Wednesday 22nd May 2019,
North Yorks Enquirer

Eskdale/Caedmon Amalgamation – The JSG Minutes

Eskdale/Caedmon Amalgamation – The JSG Minutes

In response to a Freedom of Information request from a member of the public, NYCC has disclosed, in part, Minutes of the Joint Steering Group (the ‘Shadow’ Governing Body’) Meetings relating to the proposed amalgamation of Eskdale School with Caedmoin College Whitby:

Request:
I would like to request copies of the minutes of any meetings of the joint governors steering group held between Eskdale and Caedmon schools in Whitby who are meeting to discuss the proposed merger of the 2 schools. Information from these meetings was put forward at the NYCC consultation meetings held at the spa in Whitby last week and I believe this information is pertinent to the consultation process. Nycc stated that they wish to involve all parties and decisions made by this committee may affect our children’s education in September 2016. The deadline for comment on the proposal is 4th April so please could minutes be forwarded as soon as possible.
 This is a Joint Governors Steering Group between the two schools. The LA is not therefore represented at all meetings and only holds copies of the minutes which have been shared with us for information. It should be noted that some documents are marked “confidential” but the LA has taken the decision to disclose this information in the interests of public openness and transparency given that some elements were reflected in presentations at the recent Public Consultation meetings on 14/15 March. The meetings are as follows:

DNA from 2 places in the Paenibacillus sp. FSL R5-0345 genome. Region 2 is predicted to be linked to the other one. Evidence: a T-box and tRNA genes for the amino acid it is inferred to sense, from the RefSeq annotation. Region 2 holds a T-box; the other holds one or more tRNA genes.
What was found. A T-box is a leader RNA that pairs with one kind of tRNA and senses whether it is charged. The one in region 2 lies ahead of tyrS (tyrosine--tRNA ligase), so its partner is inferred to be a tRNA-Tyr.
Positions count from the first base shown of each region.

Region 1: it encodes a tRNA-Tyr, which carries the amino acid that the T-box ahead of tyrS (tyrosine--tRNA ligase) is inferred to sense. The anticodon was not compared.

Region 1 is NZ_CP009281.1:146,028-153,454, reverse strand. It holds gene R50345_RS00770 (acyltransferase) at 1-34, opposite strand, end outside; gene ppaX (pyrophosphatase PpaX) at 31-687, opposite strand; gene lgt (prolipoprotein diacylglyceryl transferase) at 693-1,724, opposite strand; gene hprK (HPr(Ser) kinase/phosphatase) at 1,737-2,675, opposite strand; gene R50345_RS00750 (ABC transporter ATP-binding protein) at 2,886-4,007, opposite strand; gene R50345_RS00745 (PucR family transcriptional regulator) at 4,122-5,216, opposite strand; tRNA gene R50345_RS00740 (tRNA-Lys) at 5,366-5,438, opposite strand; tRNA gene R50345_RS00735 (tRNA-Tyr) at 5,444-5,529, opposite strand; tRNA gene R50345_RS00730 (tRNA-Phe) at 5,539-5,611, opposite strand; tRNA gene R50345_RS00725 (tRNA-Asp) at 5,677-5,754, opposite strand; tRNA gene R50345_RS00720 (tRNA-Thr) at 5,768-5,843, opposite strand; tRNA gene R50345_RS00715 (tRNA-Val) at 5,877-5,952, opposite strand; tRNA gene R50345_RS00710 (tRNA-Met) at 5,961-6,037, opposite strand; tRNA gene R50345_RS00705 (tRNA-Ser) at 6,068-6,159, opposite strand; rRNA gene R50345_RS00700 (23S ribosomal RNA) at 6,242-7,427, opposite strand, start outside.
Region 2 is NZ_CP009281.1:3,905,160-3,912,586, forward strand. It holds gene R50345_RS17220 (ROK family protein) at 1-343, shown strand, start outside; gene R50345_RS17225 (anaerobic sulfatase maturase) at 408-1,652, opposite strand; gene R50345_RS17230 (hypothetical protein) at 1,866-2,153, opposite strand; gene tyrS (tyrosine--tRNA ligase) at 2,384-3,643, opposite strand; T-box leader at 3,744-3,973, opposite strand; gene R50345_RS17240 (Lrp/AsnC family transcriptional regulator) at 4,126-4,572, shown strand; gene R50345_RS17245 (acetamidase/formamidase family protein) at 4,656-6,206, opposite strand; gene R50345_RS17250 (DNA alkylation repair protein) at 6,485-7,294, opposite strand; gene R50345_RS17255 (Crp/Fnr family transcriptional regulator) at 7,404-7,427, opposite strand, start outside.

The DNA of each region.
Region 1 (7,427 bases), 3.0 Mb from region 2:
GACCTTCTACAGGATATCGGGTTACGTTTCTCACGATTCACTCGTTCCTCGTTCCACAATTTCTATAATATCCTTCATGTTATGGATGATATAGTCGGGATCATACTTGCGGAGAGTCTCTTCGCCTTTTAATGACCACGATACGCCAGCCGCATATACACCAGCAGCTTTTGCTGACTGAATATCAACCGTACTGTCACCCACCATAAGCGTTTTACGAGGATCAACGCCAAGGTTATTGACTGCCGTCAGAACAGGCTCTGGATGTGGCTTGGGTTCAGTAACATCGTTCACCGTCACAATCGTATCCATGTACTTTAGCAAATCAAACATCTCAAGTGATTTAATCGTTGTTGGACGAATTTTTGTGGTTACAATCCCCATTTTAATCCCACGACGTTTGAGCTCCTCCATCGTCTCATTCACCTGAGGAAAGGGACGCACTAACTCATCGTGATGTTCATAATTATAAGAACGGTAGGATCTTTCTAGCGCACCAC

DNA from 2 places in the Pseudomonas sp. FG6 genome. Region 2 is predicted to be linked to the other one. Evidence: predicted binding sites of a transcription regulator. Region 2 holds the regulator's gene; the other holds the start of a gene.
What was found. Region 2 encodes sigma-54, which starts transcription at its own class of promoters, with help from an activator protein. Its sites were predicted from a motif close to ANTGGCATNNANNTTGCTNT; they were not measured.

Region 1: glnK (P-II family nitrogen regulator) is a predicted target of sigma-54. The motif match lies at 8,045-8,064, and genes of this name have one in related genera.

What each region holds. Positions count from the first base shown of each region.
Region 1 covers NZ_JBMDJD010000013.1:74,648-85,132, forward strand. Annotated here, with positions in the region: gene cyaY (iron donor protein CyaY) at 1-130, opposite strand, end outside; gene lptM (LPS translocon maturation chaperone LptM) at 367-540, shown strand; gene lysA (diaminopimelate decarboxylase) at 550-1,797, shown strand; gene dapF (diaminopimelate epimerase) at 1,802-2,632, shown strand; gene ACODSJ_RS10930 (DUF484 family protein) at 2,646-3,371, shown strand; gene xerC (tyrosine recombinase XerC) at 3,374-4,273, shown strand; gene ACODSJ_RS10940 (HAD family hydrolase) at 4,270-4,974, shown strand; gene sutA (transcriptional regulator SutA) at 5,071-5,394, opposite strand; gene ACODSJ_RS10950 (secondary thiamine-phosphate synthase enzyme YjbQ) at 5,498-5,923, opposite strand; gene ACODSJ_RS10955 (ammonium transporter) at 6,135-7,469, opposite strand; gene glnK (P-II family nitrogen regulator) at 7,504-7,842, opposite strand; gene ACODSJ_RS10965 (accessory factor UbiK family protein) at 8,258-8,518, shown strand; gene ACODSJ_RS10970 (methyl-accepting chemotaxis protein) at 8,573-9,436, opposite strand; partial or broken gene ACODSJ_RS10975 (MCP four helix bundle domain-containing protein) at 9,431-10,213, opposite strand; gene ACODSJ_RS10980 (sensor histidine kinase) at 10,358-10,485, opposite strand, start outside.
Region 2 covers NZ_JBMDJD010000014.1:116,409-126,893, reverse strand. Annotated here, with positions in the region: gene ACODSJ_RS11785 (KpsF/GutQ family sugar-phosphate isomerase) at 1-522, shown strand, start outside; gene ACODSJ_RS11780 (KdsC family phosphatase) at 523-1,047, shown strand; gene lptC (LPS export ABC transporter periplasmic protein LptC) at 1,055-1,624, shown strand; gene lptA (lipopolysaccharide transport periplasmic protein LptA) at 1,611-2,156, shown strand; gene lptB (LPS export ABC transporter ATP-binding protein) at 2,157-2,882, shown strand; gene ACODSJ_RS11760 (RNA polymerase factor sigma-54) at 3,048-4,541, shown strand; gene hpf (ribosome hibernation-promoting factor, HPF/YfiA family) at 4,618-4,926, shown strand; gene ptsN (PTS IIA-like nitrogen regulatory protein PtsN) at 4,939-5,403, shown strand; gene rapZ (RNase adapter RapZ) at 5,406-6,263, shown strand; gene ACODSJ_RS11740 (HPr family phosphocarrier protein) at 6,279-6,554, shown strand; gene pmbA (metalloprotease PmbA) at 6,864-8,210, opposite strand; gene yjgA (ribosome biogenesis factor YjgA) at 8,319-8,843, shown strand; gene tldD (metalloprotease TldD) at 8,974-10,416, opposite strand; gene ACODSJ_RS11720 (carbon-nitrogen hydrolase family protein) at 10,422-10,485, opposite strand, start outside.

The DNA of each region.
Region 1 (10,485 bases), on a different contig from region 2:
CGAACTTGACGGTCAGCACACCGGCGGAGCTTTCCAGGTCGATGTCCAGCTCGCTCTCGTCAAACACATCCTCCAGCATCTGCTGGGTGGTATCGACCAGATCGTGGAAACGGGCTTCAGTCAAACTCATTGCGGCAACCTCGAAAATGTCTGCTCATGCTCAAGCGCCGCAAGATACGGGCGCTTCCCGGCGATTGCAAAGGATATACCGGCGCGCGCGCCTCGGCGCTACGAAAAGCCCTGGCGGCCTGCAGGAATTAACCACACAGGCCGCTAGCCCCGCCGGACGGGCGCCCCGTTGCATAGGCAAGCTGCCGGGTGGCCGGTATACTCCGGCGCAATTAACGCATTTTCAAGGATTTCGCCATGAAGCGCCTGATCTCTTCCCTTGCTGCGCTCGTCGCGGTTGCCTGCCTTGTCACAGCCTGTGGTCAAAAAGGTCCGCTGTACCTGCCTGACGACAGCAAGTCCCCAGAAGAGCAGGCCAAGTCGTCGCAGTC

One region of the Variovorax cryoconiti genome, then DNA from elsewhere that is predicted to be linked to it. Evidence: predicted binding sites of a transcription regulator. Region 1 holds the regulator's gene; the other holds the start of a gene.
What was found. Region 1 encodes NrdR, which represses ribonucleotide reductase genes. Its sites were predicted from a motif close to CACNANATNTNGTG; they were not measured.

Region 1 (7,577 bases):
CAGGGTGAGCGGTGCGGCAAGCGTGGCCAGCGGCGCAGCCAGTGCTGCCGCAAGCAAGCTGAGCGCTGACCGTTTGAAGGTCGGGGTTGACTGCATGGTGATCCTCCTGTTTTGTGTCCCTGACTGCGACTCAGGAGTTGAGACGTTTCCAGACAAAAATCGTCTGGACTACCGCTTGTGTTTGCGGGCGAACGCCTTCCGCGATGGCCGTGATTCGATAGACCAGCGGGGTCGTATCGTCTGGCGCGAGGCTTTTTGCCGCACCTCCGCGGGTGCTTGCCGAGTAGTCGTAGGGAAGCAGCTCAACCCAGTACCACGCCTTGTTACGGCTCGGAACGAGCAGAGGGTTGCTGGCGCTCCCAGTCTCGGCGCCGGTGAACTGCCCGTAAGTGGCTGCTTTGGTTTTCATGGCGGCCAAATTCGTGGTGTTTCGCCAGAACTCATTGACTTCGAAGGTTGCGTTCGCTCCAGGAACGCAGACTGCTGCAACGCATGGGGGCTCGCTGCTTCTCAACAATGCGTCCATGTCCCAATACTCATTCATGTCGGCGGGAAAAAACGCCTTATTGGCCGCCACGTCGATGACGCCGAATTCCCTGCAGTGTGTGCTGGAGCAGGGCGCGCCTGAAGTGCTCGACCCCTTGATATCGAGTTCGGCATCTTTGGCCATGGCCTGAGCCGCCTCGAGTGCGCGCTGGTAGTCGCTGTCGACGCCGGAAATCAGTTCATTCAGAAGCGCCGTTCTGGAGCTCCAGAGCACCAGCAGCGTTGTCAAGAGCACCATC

• 10 February
  • 25 February
  • 3 March
  • 10 March
Some personal details have been redacted from the minutes (names and/or initials of individuals). As such we are withholding this information under section 40 (2) of the Freedom of Information Act 2000 which exempts personal information from disclosure if disclosure would breach one or more principles of the Data Protection Act 1998. In this case we consider that disclosure would breach the first principle, namely that personal information must be fairly and lawfully processed and must meet one of the conditions for processing as provided by schedule 2 of the Act. In this case we consider that the disclosure would be unfair and unlawful and none of the conditions for processing would be met.

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